* To whom correspondence should be addressed.
Received June 10, 2016; Revision received September 20, 2016
As the response to unfavorable growth conditions, nonsporulating mycobacteria transform into the dormant state with the concomitant formation of the specialized dormant forms characterized by low metabolic activity and resistance to antibiotics. Such dormant cells can be reactivated under the influence of several factors including proteins of Rpf (Resuscitation promoting factor) family, which possess peptidoglycan hydrolase activity and were considered to belong to the group of the autocrine growth factors of the bacteria. Remarkable interest toward Rpf family is determined by its participation in resuscitation of the dormant forms of Mycobacterium tuberculosis, what in turn is the key element in resuscitation of the latent tuberculosis – an infectious disease that affects one third of the World’s population. Experiments with Rpf mutant forms and with strains deleted in these proteins revealed a relationship between the enzymatic activity of this protein and its ability to resuscitate mycobacteria both in vitro and in vivo. This review discusses possible mechanisms of Rpf action including those related to possible participation of the products of mycobacterial Rpf-mediated cell wall hydrolysis (muropeptides) as signaling molecules. The unique ability of Rpf proteins to resuscitate the dormant forms of mycobacteria and to stimulate their proliferation would allow these proteins to occupy their niche in medicine – in diagnostics and in creation of antituberculosis subunit vaccines.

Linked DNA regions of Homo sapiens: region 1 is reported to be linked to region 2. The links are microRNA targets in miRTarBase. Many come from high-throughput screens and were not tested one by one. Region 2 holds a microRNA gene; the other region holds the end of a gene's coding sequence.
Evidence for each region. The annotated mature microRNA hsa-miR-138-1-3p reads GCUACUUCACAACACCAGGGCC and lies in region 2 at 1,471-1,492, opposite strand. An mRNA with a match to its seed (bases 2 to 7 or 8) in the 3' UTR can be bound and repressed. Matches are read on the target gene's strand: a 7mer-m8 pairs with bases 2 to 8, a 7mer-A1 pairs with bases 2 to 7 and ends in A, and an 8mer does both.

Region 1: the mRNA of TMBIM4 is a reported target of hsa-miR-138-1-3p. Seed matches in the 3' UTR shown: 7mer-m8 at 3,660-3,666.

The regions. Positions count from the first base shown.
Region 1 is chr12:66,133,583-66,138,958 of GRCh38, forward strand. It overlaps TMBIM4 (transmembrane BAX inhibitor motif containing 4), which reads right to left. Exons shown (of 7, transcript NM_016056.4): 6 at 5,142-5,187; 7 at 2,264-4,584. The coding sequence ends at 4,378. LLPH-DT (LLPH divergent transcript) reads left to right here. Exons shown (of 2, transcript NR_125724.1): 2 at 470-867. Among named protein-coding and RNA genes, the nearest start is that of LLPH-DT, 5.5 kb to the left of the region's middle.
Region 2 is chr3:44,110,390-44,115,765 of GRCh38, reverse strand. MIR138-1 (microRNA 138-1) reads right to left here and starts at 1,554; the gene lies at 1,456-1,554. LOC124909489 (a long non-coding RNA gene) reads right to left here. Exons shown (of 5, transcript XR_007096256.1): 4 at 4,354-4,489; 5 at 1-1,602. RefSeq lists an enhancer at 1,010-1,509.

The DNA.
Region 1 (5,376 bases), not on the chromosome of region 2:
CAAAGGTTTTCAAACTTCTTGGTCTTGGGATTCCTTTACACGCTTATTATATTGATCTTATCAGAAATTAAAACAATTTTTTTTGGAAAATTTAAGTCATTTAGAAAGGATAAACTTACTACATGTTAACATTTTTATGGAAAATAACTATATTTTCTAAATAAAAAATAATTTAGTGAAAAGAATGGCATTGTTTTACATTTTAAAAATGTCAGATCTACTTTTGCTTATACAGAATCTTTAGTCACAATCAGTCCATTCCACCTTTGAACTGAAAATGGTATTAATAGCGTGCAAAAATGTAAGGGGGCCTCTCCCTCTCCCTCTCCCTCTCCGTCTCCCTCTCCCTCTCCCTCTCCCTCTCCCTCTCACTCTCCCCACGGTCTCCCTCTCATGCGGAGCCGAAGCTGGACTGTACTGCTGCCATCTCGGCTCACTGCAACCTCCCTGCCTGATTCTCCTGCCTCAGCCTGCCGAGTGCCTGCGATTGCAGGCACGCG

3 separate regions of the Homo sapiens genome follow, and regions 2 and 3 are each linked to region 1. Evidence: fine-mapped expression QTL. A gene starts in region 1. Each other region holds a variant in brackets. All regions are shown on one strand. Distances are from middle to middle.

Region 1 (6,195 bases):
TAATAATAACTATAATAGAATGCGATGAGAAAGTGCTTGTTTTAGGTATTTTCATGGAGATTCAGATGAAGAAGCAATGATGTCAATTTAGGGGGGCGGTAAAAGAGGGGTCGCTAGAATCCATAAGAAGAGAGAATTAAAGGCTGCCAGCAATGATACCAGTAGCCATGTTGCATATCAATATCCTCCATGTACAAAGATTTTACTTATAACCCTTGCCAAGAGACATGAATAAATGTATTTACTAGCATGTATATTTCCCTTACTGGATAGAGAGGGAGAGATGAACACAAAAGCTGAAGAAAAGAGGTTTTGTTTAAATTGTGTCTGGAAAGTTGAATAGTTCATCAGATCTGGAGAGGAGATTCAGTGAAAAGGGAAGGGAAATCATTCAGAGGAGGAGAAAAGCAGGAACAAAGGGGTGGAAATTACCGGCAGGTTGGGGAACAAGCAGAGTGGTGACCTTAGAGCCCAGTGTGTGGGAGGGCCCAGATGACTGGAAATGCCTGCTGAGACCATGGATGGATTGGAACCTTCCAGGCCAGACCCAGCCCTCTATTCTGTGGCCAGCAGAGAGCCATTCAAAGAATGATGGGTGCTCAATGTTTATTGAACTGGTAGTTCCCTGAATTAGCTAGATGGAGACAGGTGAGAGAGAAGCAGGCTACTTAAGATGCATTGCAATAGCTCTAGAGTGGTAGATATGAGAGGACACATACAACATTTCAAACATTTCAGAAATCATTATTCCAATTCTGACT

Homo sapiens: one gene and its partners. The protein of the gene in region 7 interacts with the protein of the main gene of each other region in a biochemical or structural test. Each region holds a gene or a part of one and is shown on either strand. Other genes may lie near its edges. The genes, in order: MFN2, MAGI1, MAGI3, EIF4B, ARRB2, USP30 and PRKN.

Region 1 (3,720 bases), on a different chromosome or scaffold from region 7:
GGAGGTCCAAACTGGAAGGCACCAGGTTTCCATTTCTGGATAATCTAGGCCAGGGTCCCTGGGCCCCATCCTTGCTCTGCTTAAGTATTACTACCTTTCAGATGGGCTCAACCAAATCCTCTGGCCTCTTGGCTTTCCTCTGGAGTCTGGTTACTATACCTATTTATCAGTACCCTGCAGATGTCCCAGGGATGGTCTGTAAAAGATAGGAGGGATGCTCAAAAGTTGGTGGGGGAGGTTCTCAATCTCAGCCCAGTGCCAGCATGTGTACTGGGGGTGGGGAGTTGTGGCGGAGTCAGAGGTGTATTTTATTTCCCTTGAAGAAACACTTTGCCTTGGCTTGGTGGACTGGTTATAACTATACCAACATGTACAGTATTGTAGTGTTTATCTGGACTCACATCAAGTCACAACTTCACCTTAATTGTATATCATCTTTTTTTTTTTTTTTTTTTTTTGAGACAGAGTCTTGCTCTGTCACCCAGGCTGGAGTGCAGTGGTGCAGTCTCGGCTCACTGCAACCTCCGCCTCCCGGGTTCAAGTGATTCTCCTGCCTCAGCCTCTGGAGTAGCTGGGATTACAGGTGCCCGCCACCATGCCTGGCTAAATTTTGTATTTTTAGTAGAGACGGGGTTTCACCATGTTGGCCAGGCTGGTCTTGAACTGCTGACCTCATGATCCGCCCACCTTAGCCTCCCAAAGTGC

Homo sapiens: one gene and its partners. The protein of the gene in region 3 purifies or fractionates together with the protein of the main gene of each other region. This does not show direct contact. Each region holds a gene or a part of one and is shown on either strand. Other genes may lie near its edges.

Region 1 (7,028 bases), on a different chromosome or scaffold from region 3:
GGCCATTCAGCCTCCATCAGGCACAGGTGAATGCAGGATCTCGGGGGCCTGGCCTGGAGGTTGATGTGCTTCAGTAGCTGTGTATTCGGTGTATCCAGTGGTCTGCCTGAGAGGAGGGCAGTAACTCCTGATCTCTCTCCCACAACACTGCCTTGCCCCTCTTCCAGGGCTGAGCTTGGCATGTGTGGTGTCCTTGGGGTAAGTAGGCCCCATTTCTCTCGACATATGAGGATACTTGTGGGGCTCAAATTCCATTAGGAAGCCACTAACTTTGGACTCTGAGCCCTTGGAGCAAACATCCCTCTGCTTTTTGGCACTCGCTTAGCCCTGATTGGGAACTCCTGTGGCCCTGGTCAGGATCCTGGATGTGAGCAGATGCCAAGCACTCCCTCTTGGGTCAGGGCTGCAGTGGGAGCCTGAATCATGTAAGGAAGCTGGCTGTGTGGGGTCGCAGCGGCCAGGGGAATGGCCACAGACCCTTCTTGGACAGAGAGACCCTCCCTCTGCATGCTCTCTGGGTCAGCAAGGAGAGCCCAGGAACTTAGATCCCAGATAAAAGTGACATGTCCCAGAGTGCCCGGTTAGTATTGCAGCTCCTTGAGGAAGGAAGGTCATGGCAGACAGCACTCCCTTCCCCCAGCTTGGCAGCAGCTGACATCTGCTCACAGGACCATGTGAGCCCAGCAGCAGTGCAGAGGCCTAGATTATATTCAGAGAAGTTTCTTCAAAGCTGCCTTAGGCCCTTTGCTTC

KEY WORDS: Resuscitation promoting factor (Rpf), actinobacteria, dormancy, tuberculosis, lytic enzymes, bacterial cell wall, muropeptides, MALDI, vaccines, diagnostics